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State of New Mexico Issues ‘Sophie’s Choice’ on Mexican Gray Wolf Pups
SANTA FE, N.M. (May 4, 2017) – Today it was reported that the Department of Game and Fish in New Mexico has permitted the release of two Mexican gray wolf pups into the wild but only under the condition that the U.S. Fish and Wildlife Service (FWS) remove two wild-born pups and place them into captivity.
Bryan Bird, Southwest program director for Defenders of Wildlife, issued the following statement:
“The state of New Mexico is trying to force a ‘Sophie’s Choice’ between wolves that are already in the wild versus adding to the population with two pups that may benefit the entire wolf gene pool. This is an absurd condition and the antics coming out of the state of New Mexico are inexcusable. Only recently did the 10th Circuit Court lift an injunction placed on any new wolf releases in New Mexico.
“Now that the court has spoken, the state wants to play more games with the future of this species that is already racing towards extinction. We need more wolves and less politics. The State of New Mexico should let the scientists at the U.S. Fish and Wildlife Service do whatever is necessary to help rebuild the wild population of the world’s most endangered gray wolf species.”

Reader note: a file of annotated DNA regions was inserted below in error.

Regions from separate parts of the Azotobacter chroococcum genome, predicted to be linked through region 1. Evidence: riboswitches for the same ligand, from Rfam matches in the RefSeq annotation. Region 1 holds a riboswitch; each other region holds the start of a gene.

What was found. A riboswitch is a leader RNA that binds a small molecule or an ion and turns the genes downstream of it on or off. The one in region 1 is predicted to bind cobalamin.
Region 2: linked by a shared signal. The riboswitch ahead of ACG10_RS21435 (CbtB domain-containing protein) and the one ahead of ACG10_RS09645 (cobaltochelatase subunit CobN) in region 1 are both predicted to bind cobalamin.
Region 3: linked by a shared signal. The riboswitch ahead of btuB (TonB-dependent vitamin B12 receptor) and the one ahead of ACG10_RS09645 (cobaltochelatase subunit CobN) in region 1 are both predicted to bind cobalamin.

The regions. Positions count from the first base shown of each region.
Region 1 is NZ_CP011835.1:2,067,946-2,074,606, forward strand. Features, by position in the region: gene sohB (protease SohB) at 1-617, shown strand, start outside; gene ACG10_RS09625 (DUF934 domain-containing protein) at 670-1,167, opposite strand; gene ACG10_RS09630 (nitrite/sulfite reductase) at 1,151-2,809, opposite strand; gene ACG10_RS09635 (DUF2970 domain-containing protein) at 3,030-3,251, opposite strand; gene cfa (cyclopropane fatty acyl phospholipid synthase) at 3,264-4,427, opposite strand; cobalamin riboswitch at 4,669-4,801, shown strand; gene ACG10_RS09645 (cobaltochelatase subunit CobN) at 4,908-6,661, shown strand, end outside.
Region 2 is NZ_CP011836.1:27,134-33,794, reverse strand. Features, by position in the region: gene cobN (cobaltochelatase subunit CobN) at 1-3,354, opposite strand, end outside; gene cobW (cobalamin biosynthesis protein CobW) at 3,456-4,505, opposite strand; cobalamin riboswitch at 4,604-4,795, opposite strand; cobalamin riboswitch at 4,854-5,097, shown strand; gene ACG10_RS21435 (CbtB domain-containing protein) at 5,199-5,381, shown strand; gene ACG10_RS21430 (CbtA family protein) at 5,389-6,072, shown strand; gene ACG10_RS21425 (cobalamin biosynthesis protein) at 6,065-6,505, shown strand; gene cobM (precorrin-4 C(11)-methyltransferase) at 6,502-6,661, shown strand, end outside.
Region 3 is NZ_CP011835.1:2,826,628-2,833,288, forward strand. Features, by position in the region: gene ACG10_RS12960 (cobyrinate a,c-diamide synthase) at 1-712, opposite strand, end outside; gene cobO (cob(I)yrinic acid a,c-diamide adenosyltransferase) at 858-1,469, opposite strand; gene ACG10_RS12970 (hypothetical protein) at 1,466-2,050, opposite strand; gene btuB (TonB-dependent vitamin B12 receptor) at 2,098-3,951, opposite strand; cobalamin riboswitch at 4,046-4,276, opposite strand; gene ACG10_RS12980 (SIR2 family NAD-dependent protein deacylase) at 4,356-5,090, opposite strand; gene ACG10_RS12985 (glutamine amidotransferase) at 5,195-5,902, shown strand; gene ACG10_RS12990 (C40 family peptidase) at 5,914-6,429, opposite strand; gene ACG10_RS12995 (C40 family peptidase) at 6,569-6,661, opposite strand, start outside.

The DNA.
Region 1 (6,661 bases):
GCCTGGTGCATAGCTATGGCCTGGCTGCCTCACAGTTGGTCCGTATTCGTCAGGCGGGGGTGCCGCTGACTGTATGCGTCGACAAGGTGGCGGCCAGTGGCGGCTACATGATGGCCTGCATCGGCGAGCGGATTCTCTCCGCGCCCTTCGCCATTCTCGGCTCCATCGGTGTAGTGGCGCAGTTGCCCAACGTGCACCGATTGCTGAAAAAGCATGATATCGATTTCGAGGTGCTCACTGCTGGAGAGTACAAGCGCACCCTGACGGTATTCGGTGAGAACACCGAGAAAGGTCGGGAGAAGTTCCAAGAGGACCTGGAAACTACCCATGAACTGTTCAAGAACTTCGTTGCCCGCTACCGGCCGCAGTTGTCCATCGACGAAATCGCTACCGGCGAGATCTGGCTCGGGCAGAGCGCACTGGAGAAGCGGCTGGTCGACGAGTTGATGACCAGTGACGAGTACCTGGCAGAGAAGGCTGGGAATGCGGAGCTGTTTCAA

Mexican gray wolves, or lobos, are the most endangered gray wolf subspecies in the world. Lobos are facing low numbers and a genetic crisis in the wild. Limited genetic diversity in the wild can result in smaller litters and lower pup survival – a recipe for extinction.
In May 2016, the state of New Mexico filed suit against FWS requesting a preliminary injunction to halt all Mexican gray wolf releases into the wild within the state. In June 2016, a federal court granted New Mexico the preliminary injunction, halting all Mexican gray wolf releases within the state. As interveners in the case between the state and FWS, Defenders and our partners appealed that ruling to the 10th U.S. Circuit Court of Appeals. Defenders represented the Center of Biological Diversity, WildEarth Guardians and New Mexico Wilderness Alliance in the case.
On April 25 2017, The 10th U.S. Circuit Court of Appeals ruled to lift the preliminary injunction allowing further releases of highly endangered Mexican gray wolves into the wild within New Mexico. The U.S. Fish and Wildlife Service (FWS) should now resume wolf releases within the state without any conditions for removal of a commensurate number of wolves.
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